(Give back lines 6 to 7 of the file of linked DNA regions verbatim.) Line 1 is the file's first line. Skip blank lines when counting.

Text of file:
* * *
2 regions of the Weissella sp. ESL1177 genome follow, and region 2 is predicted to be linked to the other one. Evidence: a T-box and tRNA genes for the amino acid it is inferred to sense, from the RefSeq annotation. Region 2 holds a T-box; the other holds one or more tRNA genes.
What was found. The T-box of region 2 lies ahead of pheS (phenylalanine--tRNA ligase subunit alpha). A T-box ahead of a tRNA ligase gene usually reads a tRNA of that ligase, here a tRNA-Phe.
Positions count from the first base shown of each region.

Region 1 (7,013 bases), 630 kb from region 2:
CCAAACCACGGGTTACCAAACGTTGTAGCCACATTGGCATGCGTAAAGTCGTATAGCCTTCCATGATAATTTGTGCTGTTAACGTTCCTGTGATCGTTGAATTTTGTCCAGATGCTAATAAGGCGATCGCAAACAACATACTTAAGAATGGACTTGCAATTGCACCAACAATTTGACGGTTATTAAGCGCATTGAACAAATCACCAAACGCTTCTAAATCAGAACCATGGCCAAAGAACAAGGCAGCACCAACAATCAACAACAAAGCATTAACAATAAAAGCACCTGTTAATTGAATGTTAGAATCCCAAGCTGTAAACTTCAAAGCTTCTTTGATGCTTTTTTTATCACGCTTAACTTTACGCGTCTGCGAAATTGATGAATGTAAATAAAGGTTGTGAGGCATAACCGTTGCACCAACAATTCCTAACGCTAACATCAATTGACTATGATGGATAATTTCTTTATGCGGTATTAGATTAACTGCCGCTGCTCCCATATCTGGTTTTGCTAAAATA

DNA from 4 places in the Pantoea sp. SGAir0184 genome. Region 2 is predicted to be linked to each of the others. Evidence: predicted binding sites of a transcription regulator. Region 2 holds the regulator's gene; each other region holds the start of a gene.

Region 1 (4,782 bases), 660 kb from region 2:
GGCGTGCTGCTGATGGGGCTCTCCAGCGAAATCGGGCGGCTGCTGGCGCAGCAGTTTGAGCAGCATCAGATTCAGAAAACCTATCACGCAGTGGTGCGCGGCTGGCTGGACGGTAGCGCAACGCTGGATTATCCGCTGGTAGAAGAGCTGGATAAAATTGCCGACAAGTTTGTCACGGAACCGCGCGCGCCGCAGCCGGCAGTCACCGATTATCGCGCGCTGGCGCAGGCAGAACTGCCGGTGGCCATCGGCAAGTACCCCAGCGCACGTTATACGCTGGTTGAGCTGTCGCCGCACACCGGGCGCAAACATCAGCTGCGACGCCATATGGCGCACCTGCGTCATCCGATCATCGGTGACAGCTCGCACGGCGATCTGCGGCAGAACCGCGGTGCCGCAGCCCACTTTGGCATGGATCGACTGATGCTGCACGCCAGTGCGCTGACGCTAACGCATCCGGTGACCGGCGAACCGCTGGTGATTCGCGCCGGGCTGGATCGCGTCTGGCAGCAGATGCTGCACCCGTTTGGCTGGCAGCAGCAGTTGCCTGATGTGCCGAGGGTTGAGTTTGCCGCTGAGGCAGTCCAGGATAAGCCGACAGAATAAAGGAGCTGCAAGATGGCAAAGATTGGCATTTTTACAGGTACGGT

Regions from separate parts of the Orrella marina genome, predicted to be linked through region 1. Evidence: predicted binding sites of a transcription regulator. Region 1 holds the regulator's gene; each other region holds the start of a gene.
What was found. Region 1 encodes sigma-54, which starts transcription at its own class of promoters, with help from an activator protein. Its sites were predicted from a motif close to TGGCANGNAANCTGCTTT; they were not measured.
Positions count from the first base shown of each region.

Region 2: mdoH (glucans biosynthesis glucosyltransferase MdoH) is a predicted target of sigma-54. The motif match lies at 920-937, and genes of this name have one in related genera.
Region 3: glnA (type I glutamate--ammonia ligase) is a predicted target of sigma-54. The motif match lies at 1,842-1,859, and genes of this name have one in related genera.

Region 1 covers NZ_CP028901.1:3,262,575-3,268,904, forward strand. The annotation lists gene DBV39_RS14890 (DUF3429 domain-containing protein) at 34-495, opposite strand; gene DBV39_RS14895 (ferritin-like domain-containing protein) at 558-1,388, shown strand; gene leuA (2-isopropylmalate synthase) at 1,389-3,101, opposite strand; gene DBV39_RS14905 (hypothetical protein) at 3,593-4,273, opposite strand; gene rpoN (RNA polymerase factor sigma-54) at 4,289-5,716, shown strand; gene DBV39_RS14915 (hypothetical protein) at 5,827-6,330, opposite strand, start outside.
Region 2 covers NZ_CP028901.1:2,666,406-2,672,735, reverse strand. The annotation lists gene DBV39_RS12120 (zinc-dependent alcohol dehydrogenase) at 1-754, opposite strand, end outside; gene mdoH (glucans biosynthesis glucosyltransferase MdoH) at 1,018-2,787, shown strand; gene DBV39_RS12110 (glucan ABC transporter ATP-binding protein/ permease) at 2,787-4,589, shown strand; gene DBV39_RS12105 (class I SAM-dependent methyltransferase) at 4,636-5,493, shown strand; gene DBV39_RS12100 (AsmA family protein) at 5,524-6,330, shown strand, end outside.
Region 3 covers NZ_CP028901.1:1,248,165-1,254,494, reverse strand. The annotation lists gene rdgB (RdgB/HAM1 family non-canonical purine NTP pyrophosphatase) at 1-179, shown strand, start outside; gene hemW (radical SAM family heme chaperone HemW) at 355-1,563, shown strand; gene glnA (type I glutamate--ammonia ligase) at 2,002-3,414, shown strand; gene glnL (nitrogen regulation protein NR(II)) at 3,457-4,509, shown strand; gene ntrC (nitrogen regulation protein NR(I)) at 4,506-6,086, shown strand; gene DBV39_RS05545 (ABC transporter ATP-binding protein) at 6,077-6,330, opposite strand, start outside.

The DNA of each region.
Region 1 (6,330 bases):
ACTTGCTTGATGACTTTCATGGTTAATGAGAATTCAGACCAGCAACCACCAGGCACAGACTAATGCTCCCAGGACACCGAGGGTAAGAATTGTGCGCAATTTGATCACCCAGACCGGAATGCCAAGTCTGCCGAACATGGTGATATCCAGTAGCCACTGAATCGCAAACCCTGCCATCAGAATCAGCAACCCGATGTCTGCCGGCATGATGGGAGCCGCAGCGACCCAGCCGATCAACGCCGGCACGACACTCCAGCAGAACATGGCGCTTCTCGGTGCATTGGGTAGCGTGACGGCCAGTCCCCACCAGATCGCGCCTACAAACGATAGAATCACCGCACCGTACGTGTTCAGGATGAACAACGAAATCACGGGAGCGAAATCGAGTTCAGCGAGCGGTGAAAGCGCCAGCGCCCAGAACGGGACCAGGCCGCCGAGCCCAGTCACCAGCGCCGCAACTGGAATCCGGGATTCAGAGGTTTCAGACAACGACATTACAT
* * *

DNA from 4 places in the Pantoea sp. SGAir0184 genome. Region 2 is predicted to be linked to each of the others. Evidence: predicted binding sites of a transcription regulator. Region 2 holds the regulator's gene; each other region holds the start of a gene.

Region 1 (4,782 bases), 660 kb from region 2: